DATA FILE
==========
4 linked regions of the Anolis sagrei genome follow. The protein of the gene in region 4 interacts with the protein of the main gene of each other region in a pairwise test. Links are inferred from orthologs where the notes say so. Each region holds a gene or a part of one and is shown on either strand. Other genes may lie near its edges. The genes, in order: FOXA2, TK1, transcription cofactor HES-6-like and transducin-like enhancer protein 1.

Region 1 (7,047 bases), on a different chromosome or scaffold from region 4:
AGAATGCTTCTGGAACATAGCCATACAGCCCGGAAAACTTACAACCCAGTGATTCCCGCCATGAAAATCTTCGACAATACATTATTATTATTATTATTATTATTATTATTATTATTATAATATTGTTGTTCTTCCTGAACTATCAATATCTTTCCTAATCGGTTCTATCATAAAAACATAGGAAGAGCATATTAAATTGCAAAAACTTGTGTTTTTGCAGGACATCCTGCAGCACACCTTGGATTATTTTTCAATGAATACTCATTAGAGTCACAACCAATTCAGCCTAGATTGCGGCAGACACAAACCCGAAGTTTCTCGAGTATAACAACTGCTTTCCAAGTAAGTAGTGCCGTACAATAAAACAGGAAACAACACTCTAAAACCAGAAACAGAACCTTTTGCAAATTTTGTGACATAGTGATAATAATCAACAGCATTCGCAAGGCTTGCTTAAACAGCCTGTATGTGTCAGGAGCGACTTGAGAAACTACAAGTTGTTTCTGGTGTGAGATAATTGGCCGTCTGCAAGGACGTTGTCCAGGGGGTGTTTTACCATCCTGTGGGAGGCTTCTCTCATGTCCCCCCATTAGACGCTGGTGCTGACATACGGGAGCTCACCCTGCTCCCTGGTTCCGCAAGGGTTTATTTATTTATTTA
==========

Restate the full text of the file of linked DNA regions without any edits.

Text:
4 linked regions of the Anolis sagrei genome follow. The protein of the gene in region 4 interacts with the protein of the main gene of each other region in a pairwise test. Links are inferred from orthologs where the notes say so. Each region holds a gene or a part of one and is shown on either strand. Other genes may lie near its edges. The genes, in order: FOXA2, TK1, transcription cofactor HES-6-like and transducin-like enhancer protein 1.

Region 1 (7,047 bases), on a different chromosome or scaffold from region 4:
AGAATGCTTCTGGAACATAGCCATACAGCCCGGAAAACTTACAACCCAGTGATTCCCGCCATGAAAATCTTCGACAATACATTATTATTATTATTATTATTATTATTATTATTATTATAATATTGTTGTTCTTCCTGAACTATCAATATCTTTCCTAATCGGTTCTATCATAAAAACATAGGAAGAGCATATTAAATTGCAAAAACTTGTGTTTTTGCAGGACATCCTGCAGCACACCTTGGATTATTTTTCAATGAATACTCATTAGAGTCACAACCAATTCAGCCTAGATTGCGGCAGACACAAACCCGAAGTTTCTCGAGTATAACAACTGCTTTCCAAGTAAGTAGTGCCGTACAATAAAACAGGAAACAACACTCTAAAACCAGAAACAGAACCTTTTGCAAATTTTGTGACATAGTGATAATAATCAACAGCATTCGCAAGGCTTGCTTAAACAGCCTGTATGTGTCAGGAGCGACTTGAGAAACTACAAGTTGTTTCTGGTGTGAGATAATTGGCCGTCTGCAAGGACGTTGTCCAGGGGGTGTTTTACCATCCTGTGGGAGGCTTCTCTCATGTCCCCCCATTAGACGCTGGTGCTGACATACGGGAGCTCACCCTGCTCCCTGGTTCCGCAAGGGTTTATTTATTTATTTA